So how can this information be used to improve outcomes for Black patients? The researchers suggest that care providers should keep this in mind when considering additional post-surgical—also known as adjuvant—treatments. 

Social factors influencing genetic testing

One paper published using AACES data, aimed to explore the social and psychological factors that could influence a Black patient’s decision to seek genetic testing. 

Researchers say that of 270 Black ovarian cancer patients, one-third reported having had genetic testing. They found that those “with higher incomes had more than double the odds of being tested than those with the lowest income” and that experiences of employment discrimination also impacted rates of genetic testing. 

While these results are in line with other studies of Black patients, the researchers say that this information provides the “foundational evidence supporting the need for interventions to improve the uptake of genetic testing among [Black patients] by reducing cost barriers and providing credible assurances that genetic results will be kept private and not affect social factors such as employability.”

Differences in disclosure of genetic testing results

What happens once a patient has decided to seek genetic testing?

With past research related to the disclosure of genetic testing results focusing largely on white people, researchers hoped to address this gap in knowledge by zeroing-in on to whom Black people disclose their results, positive or otherwise. 

What they found was that Black people who test positive for a BRCA 1 or 2 genetic variant “were significantly less likely to disclose results to their daughters” within a year of receiving their results. 

This, researchers say, “may have direct health implications to these family members” and suggest that health care providers “tailor discussions of disclosure … highlighting the importance of communicating positive results to certain family members.”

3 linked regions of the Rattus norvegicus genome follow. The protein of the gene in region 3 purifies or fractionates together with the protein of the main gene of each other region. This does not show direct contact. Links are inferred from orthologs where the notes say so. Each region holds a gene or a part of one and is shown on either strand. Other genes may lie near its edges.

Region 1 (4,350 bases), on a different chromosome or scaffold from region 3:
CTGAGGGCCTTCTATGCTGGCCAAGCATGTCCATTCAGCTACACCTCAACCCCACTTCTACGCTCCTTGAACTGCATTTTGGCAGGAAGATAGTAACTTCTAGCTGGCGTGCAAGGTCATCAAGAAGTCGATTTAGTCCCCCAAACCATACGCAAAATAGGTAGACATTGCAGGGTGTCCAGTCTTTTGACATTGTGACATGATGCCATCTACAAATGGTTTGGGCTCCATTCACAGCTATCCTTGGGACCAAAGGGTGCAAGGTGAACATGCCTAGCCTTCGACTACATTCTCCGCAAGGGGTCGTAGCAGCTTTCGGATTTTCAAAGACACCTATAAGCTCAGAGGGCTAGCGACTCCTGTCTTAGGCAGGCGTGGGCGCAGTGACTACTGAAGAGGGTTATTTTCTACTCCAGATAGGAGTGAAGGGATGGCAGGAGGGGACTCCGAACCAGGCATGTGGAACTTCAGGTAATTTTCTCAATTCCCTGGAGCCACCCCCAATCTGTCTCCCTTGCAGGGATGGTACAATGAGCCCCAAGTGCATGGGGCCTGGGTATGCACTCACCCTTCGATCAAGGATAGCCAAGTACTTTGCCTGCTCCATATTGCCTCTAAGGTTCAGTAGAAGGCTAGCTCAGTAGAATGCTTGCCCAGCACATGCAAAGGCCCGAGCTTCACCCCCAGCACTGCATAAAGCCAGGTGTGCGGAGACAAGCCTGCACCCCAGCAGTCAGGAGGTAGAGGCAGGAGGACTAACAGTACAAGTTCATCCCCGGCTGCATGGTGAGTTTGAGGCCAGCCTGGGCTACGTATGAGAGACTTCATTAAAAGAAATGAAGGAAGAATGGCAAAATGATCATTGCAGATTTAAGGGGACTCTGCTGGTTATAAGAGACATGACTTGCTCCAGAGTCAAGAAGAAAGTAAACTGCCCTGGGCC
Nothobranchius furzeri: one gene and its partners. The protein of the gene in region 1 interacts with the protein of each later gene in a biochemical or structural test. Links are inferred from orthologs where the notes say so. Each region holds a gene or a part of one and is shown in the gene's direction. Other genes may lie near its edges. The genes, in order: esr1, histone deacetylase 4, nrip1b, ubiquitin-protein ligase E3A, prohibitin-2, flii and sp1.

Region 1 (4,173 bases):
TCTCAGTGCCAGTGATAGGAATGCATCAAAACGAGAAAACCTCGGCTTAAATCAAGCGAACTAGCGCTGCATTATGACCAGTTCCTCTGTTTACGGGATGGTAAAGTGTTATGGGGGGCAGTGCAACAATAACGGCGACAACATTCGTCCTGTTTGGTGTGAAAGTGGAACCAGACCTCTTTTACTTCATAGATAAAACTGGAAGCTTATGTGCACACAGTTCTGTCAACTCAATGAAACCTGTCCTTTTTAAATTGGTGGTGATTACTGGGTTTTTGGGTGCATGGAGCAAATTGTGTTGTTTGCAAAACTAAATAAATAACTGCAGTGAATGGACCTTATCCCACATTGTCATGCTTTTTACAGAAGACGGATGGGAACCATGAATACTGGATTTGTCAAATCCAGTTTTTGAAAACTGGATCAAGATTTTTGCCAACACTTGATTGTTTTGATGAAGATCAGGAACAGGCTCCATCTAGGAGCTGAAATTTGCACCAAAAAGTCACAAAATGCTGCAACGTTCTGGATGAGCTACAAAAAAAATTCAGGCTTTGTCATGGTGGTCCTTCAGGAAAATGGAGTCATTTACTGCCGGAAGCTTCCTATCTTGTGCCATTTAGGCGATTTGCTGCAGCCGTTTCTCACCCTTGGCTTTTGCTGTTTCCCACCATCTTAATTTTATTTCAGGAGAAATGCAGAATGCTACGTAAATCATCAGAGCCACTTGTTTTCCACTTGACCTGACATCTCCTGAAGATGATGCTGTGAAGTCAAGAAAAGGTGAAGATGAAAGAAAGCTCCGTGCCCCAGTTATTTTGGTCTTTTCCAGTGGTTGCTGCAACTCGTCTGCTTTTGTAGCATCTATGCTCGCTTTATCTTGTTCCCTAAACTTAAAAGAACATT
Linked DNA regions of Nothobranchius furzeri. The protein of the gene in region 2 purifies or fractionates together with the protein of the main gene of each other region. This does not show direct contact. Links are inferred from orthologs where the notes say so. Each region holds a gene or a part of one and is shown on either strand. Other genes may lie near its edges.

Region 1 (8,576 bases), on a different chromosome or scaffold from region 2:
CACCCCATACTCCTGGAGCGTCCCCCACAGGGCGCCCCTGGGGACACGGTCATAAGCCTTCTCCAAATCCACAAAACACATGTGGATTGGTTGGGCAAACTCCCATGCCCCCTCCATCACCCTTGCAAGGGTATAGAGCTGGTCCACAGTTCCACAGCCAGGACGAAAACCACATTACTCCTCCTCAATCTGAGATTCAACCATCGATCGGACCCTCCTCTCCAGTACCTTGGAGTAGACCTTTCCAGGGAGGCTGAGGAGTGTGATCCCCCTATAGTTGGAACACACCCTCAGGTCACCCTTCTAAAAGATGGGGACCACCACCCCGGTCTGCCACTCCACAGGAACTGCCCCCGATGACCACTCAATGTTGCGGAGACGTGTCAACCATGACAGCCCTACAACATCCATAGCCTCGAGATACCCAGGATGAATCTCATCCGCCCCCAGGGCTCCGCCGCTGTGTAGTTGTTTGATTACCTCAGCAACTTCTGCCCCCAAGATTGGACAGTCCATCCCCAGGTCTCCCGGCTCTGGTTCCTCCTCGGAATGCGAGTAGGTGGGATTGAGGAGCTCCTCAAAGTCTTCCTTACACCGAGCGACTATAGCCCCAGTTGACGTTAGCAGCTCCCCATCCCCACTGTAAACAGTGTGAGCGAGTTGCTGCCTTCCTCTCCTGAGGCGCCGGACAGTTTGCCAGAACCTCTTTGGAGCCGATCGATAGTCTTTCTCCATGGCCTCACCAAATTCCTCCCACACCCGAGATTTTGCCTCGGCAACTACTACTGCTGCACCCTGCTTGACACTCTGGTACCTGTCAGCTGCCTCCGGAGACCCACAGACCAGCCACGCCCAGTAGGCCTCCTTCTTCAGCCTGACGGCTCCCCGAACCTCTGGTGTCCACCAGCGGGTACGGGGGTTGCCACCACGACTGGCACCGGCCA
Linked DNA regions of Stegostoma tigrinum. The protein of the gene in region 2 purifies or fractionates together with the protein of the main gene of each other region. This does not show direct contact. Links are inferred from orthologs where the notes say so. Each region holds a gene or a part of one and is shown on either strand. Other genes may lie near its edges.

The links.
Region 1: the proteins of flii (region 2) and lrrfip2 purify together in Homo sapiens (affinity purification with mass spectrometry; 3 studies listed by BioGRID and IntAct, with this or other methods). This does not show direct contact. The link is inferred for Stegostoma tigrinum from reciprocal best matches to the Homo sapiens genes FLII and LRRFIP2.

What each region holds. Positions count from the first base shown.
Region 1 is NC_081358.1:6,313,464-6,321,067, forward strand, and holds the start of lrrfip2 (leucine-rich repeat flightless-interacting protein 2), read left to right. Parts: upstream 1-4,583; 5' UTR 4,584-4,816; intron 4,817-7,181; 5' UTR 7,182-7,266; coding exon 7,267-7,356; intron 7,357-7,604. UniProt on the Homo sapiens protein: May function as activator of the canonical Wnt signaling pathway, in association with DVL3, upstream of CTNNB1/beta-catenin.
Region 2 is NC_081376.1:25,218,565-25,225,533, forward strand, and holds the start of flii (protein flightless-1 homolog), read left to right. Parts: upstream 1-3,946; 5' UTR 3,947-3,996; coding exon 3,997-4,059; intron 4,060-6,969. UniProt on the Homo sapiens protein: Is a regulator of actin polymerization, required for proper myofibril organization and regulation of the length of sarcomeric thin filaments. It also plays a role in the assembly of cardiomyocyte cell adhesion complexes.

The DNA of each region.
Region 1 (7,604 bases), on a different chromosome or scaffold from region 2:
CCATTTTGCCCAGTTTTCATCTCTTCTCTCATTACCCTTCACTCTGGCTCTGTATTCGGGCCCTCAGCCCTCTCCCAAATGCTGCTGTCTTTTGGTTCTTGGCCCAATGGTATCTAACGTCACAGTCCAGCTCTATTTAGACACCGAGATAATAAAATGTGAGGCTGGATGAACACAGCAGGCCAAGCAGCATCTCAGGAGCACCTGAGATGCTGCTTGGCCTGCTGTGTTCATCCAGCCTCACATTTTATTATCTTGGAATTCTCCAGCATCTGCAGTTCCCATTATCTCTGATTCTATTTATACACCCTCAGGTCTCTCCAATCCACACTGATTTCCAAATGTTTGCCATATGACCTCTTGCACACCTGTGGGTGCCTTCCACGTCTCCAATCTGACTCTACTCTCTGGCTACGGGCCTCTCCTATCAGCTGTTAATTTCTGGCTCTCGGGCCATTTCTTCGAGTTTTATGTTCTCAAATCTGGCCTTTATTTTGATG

Identifying immune responses

In an effort to understand why Black patients often face more aggressive breast cancer subtypes, a study published in the Journal of the National Cancer Institute examined the breast tumor microenvironment–or the blood vessels, immune cells, molecules, and normal cells that surround a tumor–focusing on their immune response. 

What they found was “marked and consistent differences in tumor immune responses between Black and White patients,” which, they say, “indicate an immunobiological basis for [Black patients’] more aggressive disease.” 

This increased understanding of the breast tumor microenvironment in some Black patients “may have clinical implications,” such as immune checkpoint inhibitors, a type of immunotherapy. 

However, the study points out that clinical trials on immune checkpoint inhibitors currently have limited race-specific data. As such, researchers say increasing the “recruitment of racial and ethnic minorities into clinical trials is warranted to close the gaps in cancer disparities and to ensure that all groups of patients will benefit from advances in cancer therapeutics.”